FOR decades, elements of childcare in this country left a lot to be desired.
Disturbing report after disturbing report outlined cruelty, neglect, and abuse. The sad and shaming legacy of those society-wide failures endures today, so it is probably not surprising that today’s childcare procedures are rigorous, indeed, so rigorous that they sometimes seem to throw the baby out with the bathwater.
Protection agency Tulsa’s removal of a young child from the care of its grandparents, because they were deemed too old to provide “adequate care”, seems such a case. Tulsa ruled that the grandparents did not meet six measures to qualify as foster parents, one of which is age. The grandparents are in their mid-sixties, but their grandchild — “the heart and soul of their world, since coming into their care” — now lives with strangers in another county. This separation, especially in a country that trumpets its commitment to the family, seems just wrong and unnecessarily cruel.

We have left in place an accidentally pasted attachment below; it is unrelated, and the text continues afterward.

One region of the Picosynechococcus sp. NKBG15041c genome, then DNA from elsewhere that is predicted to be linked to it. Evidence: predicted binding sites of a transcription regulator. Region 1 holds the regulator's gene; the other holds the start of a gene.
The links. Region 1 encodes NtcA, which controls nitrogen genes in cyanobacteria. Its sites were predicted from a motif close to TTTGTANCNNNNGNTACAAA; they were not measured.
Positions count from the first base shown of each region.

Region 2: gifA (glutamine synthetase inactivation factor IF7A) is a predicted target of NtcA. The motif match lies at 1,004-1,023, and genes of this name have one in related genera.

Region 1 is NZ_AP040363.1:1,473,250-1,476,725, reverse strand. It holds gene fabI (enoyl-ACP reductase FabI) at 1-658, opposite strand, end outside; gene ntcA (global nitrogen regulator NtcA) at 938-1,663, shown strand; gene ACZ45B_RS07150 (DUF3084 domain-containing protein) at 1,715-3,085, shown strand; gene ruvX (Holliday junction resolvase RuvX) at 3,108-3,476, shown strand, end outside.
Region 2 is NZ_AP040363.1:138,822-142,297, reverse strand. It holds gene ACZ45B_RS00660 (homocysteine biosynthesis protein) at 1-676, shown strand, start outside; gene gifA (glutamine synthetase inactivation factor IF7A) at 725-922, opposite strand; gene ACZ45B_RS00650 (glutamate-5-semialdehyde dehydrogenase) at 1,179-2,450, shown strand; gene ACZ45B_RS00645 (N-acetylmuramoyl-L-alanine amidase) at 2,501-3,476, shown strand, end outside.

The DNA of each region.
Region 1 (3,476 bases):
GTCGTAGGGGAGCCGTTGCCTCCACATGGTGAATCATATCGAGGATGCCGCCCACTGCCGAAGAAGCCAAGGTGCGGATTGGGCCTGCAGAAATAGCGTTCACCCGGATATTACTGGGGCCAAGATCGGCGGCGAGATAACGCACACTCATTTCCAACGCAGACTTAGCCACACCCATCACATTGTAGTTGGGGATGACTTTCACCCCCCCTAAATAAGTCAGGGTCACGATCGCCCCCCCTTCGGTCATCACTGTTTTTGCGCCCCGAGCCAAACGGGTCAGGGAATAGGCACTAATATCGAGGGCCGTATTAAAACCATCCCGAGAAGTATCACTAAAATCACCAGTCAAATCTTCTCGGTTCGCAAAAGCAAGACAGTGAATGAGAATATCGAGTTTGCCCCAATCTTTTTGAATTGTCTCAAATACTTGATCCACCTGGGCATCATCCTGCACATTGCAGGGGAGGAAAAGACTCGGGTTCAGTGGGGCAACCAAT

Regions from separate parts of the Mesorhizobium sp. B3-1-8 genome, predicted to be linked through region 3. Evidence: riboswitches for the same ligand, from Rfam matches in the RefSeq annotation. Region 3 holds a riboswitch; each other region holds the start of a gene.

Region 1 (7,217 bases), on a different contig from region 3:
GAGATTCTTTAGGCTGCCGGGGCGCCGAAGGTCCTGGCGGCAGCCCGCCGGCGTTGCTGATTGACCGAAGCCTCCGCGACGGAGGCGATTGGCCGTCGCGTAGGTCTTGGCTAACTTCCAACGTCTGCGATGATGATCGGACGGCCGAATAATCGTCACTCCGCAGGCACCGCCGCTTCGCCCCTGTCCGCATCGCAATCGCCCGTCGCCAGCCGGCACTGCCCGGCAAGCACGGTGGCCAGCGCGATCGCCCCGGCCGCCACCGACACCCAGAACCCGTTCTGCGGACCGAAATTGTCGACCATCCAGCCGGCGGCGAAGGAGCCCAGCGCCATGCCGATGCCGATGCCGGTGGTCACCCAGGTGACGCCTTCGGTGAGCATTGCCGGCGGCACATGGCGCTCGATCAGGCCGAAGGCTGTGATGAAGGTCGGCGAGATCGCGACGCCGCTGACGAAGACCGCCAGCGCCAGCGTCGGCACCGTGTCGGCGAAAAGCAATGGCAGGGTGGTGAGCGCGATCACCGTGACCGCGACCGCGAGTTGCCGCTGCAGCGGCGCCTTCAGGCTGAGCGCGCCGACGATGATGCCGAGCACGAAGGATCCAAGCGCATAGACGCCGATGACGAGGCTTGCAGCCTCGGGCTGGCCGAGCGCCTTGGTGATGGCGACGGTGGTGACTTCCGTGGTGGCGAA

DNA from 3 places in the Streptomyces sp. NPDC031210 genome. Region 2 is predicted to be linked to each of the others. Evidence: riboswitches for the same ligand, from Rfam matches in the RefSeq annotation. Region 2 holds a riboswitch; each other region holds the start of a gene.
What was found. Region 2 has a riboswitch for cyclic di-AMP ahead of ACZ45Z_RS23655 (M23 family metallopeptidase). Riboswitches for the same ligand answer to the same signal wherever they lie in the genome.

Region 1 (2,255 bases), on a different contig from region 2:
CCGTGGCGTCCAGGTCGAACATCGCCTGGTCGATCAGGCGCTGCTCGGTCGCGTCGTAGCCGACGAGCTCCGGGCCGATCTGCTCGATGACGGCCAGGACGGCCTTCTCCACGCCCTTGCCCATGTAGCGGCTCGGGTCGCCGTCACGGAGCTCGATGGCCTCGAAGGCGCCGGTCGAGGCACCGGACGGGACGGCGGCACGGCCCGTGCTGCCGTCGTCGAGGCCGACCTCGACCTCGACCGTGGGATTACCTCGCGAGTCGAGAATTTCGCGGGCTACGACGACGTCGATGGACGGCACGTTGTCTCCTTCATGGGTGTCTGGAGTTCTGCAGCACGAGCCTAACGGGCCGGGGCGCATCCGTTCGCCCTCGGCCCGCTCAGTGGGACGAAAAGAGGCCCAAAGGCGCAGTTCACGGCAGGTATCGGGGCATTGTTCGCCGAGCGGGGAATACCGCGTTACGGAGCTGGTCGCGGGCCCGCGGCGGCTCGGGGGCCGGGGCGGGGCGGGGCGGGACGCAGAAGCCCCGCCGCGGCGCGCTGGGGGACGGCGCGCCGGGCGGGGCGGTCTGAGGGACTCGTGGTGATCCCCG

If the child was in an abusive environment, Tulsa’s intervention might be understandable, but a consultant, a school principal, and the local doctor testified that the child was “cherished, well-educated, and well-looked-after”.
At a moment when many people defer parenthood until their 40s, when life expectancy is extended almost by the year and grandparents routinely mind children, it would seem prudent, and urgent, that this decision is reviewed.
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